It is not surprising that with staff suddenly finding themselves working remotely and businesses having to undergo rapid digital transformations, with Teams already being part of Microsoft’s suite, it proved very popular. In fact, as far back as pre-pandemic December 2019, it was reported as having 20 million daily active users, and when the first lockdown hit in March 2020, Microsoft reported that Teams saw a massive 12 million user boost in one week!

Today, Teams has become the main communications platform for many businesses and organisations across the UK and Microsoft has put some considerable effort and investment into keeping it that way. For example, in 2020 over 300 new capabilities were added to Teams (Together mode, background effects, large gallery view, and more). Also, collaborative applications in Teams have been added to help with hybrid working e.g., Power Platform, Whiteboard, Lists, Planner, Shifts, Forms, and SharePoint, plus there are now many popular third-party apps that can integrate with Teams e.g., Adobe, Atlassian, Salesforce, SAP, ServiceNow, and Workday.

Other Teams Boosts

Other ways that Microsoft has boosted the power and value of Teams are, for example, by introducing features like real-time collaboration in Word, Excel, and PowerPoint desktop apps, as well as adding and expanding OneDrive cloud storage and the Exchange Online mailboxes. Unlimited dial-in capabilities for Teams has also been introduced across Microsoft’s enterprise, business, frontline, and government suites.

What Does This Mean For Your Business?

Price increases are never great news for businesses but after such a long time with no substantive increases, it was to be expected. 10 years is a particularly long time in the tech world where many huge changes can take place and there’s no doubt that Microsoft has invested in (and improved) Office 365 to transform it into the Microsoft 365 of today. The use of the cloud and apps like Teams have proven vital over the lasts two years of remote and hybrid working and, as Microsoft points out, continuous innovation has been the way that it has tried to keep its products relevant, and this is the key justification behind its March commercial price rises. In a forthcoming article, we’ll take a look at the price rise figures and some of the opinions and reactions by tech commentators and in the marketplace.

Tech News : Phone Recordings Via App – Police Investigation

The ICO launched an investigation after more than 1,000 Sussex and Surrey police officers were found to have downloaded a free app to covertly record calls with members of the public on police-issued phones.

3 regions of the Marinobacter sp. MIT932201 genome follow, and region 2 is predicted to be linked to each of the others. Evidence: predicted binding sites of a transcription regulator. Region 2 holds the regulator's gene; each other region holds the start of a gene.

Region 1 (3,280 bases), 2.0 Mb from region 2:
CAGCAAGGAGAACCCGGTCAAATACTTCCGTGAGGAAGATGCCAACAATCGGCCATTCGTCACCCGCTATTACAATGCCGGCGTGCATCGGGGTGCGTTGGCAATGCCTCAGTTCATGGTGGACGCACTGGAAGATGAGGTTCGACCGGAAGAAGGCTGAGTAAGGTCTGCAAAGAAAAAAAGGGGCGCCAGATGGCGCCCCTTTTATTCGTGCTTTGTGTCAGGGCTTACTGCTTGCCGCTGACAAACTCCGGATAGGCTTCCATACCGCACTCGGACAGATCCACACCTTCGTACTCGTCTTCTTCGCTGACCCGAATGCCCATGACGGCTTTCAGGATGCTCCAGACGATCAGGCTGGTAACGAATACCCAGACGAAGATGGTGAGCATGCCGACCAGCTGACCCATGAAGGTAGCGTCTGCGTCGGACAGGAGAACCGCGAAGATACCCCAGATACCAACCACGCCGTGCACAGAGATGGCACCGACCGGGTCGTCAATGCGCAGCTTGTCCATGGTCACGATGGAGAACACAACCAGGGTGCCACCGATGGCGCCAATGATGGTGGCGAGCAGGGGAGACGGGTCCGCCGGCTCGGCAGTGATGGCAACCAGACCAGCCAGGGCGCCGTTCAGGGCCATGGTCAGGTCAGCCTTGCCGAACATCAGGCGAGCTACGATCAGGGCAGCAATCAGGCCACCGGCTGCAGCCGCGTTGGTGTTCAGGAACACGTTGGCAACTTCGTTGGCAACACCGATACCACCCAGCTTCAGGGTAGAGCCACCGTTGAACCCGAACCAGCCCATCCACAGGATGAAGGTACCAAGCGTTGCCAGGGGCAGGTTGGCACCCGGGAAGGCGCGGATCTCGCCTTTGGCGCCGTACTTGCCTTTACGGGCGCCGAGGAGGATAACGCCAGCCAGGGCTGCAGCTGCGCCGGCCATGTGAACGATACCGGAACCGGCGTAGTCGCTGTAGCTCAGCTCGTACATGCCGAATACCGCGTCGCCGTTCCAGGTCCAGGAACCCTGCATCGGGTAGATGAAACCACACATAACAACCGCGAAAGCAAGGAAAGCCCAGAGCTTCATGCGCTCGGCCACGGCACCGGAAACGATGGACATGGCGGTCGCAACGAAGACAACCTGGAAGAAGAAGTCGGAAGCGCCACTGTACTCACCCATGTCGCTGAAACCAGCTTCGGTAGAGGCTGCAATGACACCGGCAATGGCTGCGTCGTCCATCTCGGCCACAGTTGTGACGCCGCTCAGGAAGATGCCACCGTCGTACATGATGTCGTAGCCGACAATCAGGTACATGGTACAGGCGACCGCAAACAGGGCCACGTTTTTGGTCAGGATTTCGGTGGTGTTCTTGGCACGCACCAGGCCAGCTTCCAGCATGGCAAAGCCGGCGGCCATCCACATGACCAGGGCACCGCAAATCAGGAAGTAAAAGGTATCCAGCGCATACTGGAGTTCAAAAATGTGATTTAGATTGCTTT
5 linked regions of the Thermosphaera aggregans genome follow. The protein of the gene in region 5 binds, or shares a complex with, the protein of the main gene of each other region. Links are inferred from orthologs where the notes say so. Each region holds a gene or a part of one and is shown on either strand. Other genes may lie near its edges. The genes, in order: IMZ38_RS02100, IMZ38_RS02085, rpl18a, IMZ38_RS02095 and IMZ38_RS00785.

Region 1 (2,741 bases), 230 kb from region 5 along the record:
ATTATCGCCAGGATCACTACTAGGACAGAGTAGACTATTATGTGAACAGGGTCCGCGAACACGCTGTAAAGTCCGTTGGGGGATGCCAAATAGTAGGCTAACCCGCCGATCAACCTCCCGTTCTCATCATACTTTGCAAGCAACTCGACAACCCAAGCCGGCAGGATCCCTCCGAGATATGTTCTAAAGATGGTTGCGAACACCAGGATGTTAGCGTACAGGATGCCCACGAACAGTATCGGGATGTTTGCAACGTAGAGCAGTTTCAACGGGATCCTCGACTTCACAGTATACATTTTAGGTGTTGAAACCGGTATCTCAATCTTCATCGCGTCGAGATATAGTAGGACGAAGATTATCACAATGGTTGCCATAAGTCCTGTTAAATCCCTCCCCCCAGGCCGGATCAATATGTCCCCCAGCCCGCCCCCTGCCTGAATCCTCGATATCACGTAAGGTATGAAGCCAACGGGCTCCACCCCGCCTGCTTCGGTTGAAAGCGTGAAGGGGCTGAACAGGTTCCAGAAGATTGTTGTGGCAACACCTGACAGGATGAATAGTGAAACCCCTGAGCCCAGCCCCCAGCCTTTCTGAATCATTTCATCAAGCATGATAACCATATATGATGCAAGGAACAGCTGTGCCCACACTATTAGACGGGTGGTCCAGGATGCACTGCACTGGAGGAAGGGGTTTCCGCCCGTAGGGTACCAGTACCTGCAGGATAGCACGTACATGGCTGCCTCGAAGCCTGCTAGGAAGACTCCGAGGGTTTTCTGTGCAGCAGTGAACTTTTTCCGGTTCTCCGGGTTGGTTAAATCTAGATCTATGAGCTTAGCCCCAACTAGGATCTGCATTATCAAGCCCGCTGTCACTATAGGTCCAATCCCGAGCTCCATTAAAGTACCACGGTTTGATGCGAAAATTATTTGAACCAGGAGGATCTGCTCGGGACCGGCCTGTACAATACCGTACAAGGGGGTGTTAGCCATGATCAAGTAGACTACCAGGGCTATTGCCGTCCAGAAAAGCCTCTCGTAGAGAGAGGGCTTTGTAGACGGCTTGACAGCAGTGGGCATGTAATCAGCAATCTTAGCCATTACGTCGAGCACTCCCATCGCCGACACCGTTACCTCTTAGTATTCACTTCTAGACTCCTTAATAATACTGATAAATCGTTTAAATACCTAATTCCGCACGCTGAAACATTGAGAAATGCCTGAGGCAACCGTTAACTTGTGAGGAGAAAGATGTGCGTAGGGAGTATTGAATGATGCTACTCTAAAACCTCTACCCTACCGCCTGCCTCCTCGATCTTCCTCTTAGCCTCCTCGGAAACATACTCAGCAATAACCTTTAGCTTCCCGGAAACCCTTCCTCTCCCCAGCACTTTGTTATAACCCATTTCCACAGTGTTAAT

Google Play Store App

The app, free to download for the Google Play Store, and called ‘Another Call Recorder’ (ACR), had been approved for use in 2017 for negotiators when dealing with kidnaps/hostage and other crisis situations. The app, which reportedly works best on older Android phones is able to record and store all incoming and outgoing calls made on a mobile by accessing the microphone and the speaker’s data feeds, and by saving the recordings to the phone’s storage.

Problem – No Means To Restrict

As discovered by the ICO, the fact that any police officers were able to download the app for free from Google Play meant that its use couldn’t be restricted to just the purpose that it was originally approved for. The ICO’s investigation found, therefore, that the app had been used to make “indiscriminate” covert recordings of calls with members of the public on 700 police phones (545 installations of the app by Sussex, and 238 by Surrey). The indiscriminate, widespread, and apparently arbitrary use of the app by Police was stopped after Surrey and Sussex forces found out about the practice in March 2020 and referred themselves to the ICO and the Investigatory Powers Commissioner’s Office (ICPO) four months later.

Disclosure

The main legal issue to be investigated was that of ‘disclosure,’ i.e., whether it breached the Investigatory Powers Act by amounting to unlawful “interception” of a communication by means of a private or public telecommunication system.

Other potential legal issues relating to the use of the app could include:

– Whether the other party on the call had been warned that they were being recorded (relating to Article 8 of the European Convention on Human Rights).

– Whether usage of the app may have breached data protection laws e.g., if it was used to record calls relating to a minor crime, rather than the major crime of hijacking that it has been passed for use with.

The Findings

The IPCO’s investigation concluded that:

– The app was recording the communication while it was being transmitted, which constituted recording at a “relevant time.”

– The version of the app used by police didn’t allow recordings of the calls to be automatically uploaded to cloud services i.e., didn’t make them available to a third party while in the course of transmission; it was only available to the app user once the recording had been stored locally on the device. This meant that the conduct was not sufficient by itself to render the call recording “interception”. Also, the IPCO concluded that the installation and use of the app is not interception.

– Since telephone calls are protected under Article 8, European Convention on Human Rights (ECHR) the use of the app by police did constitute ‘covert’ surveillance i.e., it did not warn the other party that they were being recorded.

What Does This Mean For Your Business?

It is a little shocking that hundreds of members of two police forces were using a free app for years to make arbitrary, covert recordings of people, without their consent or knowledge, and did not know that this could constitute a breach of laws. It should be noted that the particular app used by the police is in contrast to apps used by businesses, such as Skype for Business, Microsoft Teams and Zoom because these do inform users when a participant records the call, and their recording feature automatically warns all other parties.